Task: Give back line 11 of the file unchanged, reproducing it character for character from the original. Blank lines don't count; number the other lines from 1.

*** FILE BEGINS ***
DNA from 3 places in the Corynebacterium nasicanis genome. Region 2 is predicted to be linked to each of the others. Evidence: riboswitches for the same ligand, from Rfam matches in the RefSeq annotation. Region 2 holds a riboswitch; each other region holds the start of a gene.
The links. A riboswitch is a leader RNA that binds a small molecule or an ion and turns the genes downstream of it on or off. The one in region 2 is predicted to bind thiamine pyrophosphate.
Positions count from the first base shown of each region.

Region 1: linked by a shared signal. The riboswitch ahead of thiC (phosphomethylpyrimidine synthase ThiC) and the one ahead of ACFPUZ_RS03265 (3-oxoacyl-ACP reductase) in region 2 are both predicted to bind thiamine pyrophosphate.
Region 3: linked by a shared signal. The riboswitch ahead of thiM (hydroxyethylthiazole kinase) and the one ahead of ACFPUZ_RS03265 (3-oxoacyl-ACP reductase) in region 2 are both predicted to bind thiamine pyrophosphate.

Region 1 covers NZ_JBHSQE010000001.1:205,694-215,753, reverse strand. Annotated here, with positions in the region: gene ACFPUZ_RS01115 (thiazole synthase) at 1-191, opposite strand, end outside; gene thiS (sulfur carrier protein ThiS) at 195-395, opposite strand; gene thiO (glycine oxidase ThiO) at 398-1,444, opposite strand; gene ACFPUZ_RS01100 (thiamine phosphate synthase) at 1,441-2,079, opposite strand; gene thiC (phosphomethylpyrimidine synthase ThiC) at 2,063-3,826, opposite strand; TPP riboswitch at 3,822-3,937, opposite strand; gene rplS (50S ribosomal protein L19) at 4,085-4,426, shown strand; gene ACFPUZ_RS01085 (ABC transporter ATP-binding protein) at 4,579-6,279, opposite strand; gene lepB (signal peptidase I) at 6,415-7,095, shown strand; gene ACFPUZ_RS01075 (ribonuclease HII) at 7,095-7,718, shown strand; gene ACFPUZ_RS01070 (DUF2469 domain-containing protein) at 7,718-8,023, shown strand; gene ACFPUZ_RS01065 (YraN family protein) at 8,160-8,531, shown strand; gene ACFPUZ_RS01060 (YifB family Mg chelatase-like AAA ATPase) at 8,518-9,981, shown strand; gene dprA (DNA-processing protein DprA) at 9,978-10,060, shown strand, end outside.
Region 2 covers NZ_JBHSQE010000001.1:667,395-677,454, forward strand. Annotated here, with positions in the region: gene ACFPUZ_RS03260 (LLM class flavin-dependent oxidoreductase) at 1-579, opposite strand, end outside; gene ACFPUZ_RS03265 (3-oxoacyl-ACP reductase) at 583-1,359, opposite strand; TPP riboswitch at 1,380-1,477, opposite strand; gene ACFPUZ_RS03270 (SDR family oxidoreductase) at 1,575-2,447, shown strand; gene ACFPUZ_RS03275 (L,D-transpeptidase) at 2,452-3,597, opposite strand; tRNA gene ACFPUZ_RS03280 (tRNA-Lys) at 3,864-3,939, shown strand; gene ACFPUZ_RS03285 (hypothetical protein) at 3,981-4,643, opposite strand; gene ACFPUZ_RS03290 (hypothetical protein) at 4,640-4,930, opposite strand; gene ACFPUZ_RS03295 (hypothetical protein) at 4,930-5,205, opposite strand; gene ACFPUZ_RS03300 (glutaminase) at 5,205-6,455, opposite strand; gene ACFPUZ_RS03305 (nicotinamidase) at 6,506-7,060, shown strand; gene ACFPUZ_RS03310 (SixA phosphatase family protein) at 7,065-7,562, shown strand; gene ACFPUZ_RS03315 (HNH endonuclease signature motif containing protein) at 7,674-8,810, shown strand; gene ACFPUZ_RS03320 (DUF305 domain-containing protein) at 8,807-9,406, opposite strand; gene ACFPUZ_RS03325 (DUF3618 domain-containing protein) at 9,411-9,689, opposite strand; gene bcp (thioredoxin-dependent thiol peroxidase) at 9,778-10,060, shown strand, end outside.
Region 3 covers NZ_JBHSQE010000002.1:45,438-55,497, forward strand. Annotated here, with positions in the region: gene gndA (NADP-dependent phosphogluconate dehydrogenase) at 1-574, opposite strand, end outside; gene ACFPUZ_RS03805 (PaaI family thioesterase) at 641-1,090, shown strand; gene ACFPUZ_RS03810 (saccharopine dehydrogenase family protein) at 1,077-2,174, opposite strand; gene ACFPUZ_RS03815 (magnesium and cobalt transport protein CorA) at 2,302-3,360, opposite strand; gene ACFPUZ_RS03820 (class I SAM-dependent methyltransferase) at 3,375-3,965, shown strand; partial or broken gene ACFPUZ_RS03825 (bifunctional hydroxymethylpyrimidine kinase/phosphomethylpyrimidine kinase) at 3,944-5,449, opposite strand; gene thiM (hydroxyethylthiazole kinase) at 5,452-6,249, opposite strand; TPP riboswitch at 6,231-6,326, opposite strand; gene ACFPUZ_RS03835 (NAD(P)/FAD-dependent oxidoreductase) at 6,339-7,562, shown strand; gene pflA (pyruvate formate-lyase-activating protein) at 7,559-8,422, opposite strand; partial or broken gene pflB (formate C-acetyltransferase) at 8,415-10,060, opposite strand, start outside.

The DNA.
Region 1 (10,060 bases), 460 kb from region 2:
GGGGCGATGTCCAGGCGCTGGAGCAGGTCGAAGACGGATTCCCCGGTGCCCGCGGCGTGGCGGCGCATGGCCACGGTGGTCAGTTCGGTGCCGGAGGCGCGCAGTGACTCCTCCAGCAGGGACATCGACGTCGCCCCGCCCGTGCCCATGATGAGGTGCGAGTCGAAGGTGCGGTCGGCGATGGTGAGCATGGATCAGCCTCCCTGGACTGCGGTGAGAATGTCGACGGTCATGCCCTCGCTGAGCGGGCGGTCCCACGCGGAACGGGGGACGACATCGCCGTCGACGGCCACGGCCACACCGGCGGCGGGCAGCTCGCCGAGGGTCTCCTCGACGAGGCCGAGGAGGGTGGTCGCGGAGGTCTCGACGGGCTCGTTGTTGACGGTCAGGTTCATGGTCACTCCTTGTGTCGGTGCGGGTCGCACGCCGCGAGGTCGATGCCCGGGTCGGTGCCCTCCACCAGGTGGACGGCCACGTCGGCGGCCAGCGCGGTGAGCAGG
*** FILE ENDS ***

GGGGCGATGTCCAGGCGCTGGAGCAGGTCGAAGACGGATTCCCCGGTGCCCGCGGCGTGGCGGCGCATGGCCACGGTGGTCAGTTCGGTGCCGGAGGCGCGCAGTGACTCCTCCAGCAGGGACATCGACGTCGCCCCGCCCGTGCCCATGATGAGGTGCGAGTCGAAGGTGCGGTCGGCGATGGTGAGCATGGATCAGCCTCCCTGGACTGCGGTGAGAATGTCGACGGTCATGCCCTCGCTGAGCGGGCGGTCCCACGCGGAACGGGGGACGACATCGCCGTCGACGGCCACGGCCACACCGGCGGCGGGCAGCTCGCCGAGGGTCTCCTCGACGAGGCCGAGGAGGGTGGTCGCGGAGGTCTCGACGGGCTCGTTGTTGACGGTCAGGTTCATGGTCACTCCTTGTGTCGGTGCGGGTCGCACGCCGCGAGGTCGATGCCCGGGTCGGTGCCCTCCACCAGGTGGACGGCCACGTCGGCGGCCAGCGCGGTGAGCAGG